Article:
Dr Alice Roberts, professor of public engagement at Birmingham University, has made a public plea against the recreation of extinct species. The point of her remarks is her recognition that scientists are on the brink of being able to do this. Japanese researchers have extracted the DNA of a hairy mammoth from the bone marrow of a specimen preserved in the permafrost, and will soon set about cloning an animal from it, probably bringing the embryo to term using an elephant as a surrogate mother. Her objection is based in the fact that their habitat is gone, and they were herd-living animals, so it would be cruel to recreate a single individual for a zoo. Yes, but once we have one we can recreate a herd, and we can recreate a habitat for them just as we have game reserves for elephants. Dr Roberts will present a forthcoming BBC2 series, “Ice Giants,” about creatures that became extinct 20,000 years ago.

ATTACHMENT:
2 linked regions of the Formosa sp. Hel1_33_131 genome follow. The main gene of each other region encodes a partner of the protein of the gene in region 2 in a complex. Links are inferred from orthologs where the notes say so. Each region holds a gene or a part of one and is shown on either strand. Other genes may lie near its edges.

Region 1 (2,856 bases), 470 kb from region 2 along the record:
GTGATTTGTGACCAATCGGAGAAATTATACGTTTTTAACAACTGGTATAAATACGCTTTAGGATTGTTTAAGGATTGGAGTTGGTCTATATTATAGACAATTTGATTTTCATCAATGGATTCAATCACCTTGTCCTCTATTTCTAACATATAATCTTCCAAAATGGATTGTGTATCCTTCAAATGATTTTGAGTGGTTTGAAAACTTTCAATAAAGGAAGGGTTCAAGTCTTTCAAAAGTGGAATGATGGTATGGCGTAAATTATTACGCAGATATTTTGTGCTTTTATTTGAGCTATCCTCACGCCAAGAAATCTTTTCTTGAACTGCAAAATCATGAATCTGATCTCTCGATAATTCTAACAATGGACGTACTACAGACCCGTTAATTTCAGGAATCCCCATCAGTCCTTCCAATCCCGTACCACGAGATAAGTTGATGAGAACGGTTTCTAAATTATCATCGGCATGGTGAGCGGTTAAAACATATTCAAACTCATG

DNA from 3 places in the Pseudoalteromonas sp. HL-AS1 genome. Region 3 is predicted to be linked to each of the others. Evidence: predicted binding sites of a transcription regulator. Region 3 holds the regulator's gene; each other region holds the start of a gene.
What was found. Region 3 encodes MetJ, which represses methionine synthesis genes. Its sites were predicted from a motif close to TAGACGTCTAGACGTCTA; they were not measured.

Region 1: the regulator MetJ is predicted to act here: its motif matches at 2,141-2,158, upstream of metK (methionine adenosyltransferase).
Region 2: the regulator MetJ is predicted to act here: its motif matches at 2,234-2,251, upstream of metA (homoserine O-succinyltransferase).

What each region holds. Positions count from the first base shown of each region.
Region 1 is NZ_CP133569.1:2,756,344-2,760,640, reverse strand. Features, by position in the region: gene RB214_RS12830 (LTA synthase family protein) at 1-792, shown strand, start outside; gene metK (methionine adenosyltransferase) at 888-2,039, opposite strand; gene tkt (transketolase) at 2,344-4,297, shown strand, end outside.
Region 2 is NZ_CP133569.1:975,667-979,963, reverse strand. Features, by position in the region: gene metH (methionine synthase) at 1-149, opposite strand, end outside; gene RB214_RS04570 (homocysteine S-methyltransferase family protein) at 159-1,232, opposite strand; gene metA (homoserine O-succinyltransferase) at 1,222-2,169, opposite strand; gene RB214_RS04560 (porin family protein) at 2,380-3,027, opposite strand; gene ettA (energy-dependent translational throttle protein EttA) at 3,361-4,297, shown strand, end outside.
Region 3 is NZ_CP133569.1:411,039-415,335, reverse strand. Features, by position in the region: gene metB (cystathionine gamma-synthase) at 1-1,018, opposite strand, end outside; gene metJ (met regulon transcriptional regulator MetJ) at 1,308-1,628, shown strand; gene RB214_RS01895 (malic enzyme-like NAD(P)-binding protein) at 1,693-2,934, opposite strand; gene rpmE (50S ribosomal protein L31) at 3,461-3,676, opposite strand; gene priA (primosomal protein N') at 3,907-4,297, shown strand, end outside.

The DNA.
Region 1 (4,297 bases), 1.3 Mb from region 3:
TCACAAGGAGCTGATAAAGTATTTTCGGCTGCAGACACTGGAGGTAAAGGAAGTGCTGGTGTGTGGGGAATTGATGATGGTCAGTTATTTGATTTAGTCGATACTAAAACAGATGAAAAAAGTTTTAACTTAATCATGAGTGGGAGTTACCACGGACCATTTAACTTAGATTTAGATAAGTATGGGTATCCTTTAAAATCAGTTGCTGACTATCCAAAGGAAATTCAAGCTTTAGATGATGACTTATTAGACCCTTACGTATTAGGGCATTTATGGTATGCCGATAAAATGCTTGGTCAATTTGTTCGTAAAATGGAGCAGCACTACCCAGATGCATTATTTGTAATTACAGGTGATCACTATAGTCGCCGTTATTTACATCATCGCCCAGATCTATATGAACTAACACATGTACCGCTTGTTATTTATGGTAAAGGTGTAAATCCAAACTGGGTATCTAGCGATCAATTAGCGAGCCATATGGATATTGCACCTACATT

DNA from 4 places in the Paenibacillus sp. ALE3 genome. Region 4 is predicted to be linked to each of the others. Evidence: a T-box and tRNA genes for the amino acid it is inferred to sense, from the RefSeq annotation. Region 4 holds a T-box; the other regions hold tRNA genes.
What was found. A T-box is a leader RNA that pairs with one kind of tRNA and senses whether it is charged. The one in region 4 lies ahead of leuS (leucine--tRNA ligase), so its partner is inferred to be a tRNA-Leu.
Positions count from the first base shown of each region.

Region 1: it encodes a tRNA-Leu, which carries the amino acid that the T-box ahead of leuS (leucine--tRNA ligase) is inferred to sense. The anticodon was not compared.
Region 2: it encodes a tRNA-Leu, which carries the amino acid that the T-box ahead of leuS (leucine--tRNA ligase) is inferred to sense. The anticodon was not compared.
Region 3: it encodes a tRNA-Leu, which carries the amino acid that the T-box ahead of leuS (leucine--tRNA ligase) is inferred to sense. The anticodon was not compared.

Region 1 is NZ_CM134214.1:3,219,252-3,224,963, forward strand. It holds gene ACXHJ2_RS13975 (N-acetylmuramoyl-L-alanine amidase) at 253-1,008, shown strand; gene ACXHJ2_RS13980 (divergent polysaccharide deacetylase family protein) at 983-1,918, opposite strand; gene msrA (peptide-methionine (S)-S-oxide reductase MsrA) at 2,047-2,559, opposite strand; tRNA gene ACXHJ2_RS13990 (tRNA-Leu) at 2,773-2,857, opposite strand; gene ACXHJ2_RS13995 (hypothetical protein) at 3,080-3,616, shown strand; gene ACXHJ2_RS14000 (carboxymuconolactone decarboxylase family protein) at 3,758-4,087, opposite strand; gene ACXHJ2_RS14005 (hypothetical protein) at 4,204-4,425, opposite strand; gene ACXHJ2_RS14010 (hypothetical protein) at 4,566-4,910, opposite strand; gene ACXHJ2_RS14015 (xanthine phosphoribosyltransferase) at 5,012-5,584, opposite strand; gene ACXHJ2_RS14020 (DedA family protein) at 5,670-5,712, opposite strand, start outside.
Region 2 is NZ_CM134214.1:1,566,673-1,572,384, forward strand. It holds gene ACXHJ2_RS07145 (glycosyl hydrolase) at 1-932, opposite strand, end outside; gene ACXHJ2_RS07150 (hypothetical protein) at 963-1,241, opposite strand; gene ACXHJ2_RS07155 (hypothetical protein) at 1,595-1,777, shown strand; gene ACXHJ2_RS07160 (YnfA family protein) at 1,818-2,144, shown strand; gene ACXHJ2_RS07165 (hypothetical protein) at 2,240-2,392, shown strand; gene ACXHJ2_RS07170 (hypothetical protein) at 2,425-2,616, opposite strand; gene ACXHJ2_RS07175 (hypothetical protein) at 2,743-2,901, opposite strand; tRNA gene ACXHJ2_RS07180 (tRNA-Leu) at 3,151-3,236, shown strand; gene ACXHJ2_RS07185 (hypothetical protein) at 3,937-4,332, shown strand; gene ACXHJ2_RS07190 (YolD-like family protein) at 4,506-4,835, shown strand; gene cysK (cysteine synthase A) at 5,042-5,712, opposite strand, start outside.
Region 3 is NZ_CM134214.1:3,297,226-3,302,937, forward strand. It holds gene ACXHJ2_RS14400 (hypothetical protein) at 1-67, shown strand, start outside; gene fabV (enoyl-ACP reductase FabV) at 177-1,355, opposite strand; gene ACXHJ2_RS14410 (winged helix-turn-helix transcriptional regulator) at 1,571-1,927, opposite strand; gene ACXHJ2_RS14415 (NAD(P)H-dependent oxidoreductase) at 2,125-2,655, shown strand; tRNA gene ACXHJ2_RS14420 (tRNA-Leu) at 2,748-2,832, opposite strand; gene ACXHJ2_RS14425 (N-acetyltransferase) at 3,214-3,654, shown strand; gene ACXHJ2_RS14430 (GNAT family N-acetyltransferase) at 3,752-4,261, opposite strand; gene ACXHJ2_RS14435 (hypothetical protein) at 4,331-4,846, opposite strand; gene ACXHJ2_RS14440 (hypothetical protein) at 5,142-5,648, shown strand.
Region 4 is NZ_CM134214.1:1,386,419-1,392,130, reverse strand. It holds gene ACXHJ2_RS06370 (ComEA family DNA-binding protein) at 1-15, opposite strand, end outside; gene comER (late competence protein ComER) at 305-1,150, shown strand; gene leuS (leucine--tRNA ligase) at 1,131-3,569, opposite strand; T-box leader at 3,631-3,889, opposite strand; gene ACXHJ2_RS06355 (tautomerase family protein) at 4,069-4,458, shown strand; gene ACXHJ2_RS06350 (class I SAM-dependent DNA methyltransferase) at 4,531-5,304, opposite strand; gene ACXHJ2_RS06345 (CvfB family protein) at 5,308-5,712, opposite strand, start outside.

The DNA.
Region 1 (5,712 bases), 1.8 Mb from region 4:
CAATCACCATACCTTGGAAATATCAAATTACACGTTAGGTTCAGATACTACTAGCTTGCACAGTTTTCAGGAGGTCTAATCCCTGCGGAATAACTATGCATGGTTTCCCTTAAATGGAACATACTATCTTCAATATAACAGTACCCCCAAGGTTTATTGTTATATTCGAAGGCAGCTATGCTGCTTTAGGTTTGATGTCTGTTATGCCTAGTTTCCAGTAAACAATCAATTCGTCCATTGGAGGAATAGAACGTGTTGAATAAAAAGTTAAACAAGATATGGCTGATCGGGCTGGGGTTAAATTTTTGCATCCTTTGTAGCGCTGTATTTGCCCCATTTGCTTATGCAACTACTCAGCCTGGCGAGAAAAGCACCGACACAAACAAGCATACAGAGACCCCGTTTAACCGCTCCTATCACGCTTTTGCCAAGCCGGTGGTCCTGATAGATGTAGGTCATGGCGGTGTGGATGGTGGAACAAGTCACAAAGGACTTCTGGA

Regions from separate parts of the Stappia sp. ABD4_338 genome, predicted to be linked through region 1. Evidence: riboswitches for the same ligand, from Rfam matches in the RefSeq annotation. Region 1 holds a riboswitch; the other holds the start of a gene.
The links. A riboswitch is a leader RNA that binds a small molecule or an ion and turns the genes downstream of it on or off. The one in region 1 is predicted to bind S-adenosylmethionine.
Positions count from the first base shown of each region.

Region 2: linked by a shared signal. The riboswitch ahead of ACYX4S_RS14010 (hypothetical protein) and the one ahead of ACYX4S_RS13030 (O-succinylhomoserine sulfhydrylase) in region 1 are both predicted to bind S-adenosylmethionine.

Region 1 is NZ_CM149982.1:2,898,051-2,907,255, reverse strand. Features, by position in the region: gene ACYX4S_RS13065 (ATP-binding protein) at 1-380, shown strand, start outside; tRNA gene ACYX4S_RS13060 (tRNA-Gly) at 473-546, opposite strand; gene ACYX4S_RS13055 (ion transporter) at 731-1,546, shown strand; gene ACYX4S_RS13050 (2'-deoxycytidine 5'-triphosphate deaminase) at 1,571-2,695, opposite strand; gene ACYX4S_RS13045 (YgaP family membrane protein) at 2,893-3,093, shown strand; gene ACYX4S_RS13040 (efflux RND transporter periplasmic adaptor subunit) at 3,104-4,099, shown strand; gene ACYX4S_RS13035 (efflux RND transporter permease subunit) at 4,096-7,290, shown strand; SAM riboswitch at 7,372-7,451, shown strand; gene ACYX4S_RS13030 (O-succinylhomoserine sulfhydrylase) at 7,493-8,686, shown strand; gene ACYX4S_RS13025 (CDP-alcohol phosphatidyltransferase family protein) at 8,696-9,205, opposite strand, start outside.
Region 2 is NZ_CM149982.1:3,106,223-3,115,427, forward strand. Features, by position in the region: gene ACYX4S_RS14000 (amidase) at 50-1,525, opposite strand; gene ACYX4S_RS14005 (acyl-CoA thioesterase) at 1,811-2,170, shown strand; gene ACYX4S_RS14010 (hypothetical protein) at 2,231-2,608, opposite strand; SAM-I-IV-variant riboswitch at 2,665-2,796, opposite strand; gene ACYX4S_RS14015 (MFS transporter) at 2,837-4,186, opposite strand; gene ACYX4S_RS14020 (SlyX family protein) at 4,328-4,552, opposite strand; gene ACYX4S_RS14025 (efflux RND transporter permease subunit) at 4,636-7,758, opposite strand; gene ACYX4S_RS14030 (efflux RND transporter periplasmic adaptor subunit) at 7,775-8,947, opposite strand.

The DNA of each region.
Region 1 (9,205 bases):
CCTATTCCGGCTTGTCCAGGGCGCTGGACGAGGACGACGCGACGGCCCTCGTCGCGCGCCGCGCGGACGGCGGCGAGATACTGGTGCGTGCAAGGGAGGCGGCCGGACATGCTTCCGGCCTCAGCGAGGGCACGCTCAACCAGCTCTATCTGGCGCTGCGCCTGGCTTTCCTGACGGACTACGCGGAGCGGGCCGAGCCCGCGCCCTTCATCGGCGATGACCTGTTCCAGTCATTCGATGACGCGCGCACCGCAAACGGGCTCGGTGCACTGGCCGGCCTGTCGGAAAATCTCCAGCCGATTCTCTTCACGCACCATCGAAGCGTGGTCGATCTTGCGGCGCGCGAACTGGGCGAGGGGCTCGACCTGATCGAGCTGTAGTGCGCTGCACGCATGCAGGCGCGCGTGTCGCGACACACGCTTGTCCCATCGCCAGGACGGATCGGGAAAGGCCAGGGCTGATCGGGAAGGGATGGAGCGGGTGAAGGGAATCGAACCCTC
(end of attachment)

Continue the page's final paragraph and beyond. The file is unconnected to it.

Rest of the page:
Our ancestors almost certainly played a large part in the extinction of these creatures, and I have no doubt that we will restore some of them. I saw the baby mammoth, partly crushed by the pressure of mud, that the Russians displayed in an exhibition some years ago. It was mind-blowing to see a creature that died so long ago, still with skin and hair. It looked incomparably cute, and my guess is that mammoths, especially baby ones, will become the megastars of the animal kingdom when we bring them back. They are a link with our lost past. And dinosaurs? Will we do a Jurassic Park? I think the odds overwhelmingly favour it. We are unlikely to find viable DNA from blood-sucking mosquitoes preserved in amber, as Michael Crichton imagined, but we don’t need to. Lurking within the junk DNA of flightless birds is probably everything it would take to make a dinosaur. We need analysis to identify it all and incredibly complex computer programs to sift through it all and establish the function of each section. Then we turn on the parts that recreate the jaws with teeth that preceded beaks, the limbs that became wings, and the spiny tails. We’ll probably have some clues from such DNA strands as can be identified. Once we have one, we can recreate variations from it that give us others. Oh yes, they’ll be back, and the world will be richer for it.
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